PacNet #27 - Principles for planning a US alliance with a unified Korea
March 14, 2016
North Korea’s fourth nuclear test this past January and its long-range missile launch in February underscore the fact that the reclusive regime remains, in the words of Secretary of Defense Ash Carter, an “up close, dangerous, and continuing threat to the security of the Peninsula and the region.” Pyongyang’s actions highlight the role of the US-ROK alliance in deterring North Korean aggression and contributing to stability and security on the Korean Peninsula, in Northeast Asia, and the world.
While focusing on deterrence and responding to the immediate threat from Pyongyang, we should also recognize that the ultimate source of the threat lies in the regime itself and that the path to long-term security and stability on the Korean Peninsula lies in reunification. The US-ROK alliance can play an important role in support of Korean reunification. Retaining the alliance after reunification would also serve the interests of both nations and the region by reinforcing the existing international order, assisting a unified Korea to meet its security needs, and facilitating regional stability. However, for the alliance to endure, it must be considered as part of advance planning for Korean unification today.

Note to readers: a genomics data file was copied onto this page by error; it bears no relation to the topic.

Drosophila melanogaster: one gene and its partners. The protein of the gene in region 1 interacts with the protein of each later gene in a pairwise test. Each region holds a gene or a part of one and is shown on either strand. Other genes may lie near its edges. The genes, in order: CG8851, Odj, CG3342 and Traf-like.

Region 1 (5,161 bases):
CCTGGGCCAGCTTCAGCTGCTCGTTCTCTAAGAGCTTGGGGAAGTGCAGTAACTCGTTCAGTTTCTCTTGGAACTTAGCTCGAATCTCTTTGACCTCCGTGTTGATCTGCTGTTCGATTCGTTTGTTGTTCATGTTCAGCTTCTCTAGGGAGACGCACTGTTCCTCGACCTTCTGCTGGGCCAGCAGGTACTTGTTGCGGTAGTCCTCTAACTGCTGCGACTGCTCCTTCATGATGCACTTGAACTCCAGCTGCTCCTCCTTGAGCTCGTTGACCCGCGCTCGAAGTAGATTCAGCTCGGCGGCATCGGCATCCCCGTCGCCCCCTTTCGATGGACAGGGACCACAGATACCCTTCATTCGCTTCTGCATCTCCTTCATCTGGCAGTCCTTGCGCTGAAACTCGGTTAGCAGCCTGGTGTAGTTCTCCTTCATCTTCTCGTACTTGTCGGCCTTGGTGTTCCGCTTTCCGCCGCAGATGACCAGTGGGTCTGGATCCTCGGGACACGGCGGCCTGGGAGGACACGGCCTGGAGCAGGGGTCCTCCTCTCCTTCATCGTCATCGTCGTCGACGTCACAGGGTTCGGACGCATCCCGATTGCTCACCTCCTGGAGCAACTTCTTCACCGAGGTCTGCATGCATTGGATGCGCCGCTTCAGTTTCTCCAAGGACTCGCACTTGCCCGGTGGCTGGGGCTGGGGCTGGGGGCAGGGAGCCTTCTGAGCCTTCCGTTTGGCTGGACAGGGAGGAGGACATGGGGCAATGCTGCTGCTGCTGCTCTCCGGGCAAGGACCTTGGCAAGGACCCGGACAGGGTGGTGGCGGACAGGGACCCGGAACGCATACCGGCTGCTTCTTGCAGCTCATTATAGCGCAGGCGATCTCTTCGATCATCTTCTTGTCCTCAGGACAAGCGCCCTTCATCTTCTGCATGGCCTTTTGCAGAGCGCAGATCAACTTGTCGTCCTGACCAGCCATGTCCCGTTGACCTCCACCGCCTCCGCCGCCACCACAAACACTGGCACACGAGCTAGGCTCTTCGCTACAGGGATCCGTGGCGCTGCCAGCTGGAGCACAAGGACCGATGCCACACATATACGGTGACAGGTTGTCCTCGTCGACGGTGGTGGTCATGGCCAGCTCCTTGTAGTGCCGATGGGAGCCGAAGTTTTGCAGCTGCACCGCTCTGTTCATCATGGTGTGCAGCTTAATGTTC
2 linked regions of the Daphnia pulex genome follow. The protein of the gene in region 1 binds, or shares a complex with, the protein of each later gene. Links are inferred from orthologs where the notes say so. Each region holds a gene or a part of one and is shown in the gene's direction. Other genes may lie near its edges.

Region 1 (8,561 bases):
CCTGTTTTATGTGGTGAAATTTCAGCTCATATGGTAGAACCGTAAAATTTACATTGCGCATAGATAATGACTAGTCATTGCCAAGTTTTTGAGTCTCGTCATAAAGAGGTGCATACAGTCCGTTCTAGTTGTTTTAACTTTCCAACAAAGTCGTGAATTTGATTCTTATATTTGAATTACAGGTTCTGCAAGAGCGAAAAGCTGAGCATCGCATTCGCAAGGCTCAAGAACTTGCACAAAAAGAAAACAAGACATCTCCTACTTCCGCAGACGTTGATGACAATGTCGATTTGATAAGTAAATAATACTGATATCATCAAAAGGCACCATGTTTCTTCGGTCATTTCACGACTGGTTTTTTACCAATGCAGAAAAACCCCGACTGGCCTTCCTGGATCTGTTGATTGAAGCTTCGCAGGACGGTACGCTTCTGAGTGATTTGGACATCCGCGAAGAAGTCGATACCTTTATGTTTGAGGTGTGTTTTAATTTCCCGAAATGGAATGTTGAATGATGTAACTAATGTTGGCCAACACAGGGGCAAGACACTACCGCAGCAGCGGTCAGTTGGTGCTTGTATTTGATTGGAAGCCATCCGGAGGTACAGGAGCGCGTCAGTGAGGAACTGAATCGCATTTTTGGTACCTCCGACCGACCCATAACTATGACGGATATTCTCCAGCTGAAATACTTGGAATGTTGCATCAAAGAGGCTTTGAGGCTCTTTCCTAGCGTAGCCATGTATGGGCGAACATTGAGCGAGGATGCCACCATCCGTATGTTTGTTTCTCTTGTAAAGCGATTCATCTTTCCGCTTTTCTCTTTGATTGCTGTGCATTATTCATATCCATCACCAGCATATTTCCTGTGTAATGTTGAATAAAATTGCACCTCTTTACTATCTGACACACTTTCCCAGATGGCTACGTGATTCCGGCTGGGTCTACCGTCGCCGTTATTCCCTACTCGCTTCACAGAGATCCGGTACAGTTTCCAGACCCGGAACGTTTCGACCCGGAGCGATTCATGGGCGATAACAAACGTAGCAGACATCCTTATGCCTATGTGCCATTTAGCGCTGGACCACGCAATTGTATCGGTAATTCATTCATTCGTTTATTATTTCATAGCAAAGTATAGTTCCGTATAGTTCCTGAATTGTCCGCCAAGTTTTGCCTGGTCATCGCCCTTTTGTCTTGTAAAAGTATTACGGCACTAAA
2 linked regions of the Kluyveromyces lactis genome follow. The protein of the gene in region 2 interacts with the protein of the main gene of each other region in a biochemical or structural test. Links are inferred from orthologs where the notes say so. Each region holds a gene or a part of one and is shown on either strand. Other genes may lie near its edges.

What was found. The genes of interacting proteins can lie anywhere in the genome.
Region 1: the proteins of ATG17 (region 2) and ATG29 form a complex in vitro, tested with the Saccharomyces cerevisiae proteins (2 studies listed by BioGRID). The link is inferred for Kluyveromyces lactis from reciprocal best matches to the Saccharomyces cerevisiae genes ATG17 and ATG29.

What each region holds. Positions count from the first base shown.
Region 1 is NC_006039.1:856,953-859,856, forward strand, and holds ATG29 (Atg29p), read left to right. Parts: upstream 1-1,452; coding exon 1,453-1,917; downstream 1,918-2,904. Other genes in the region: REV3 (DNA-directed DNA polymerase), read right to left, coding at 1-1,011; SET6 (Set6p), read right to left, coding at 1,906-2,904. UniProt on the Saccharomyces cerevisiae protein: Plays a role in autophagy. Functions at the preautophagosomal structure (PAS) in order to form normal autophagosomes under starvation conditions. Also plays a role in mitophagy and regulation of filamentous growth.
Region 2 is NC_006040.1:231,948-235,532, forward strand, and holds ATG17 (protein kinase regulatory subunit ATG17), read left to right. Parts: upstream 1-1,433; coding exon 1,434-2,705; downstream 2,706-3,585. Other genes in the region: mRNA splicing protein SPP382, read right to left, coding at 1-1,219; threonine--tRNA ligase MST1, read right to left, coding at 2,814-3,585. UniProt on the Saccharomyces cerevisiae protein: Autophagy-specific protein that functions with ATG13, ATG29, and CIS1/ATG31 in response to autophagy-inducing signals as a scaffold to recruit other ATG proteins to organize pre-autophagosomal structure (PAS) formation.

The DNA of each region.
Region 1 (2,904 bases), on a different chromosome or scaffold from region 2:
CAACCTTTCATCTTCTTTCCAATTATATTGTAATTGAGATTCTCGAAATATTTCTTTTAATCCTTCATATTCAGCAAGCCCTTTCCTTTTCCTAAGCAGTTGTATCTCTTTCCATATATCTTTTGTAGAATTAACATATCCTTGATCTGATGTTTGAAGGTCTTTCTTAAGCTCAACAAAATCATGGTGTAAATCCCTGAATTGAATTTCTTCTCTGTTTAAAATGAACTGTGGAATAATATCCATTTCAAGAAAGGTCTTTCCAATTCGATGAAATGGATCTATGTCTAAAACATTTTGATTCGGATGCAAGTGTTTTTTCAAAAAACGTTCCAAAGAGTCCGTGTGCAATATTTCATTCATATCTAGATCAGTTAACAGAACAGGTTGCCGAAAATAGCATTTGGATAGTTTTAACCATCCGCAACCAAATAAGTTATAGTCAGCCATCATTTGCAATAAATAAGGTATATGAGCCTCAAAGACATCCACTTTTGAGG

Four principles should guide planning for an alliance between a unified Korea and the United States.
First, alliance planning should begin with a solid grounding in common values and ideals, along with a set of shared interests. Ranking high among these would be a commitment to democracy, open societies, and free market economics; respect for human rights and the rule of law; and, support for peaceful resolution of disputes.
The two countries would share an interest in preserving the security of a unified Korea and its political and economic systems, as well as in maintaining regional peace and stability, access to the maritime, air, space, and cyber commons, and the capacity to respond to global security challenges such as natural disasters, terrorism, proliferation, organized crime, and infectious disease.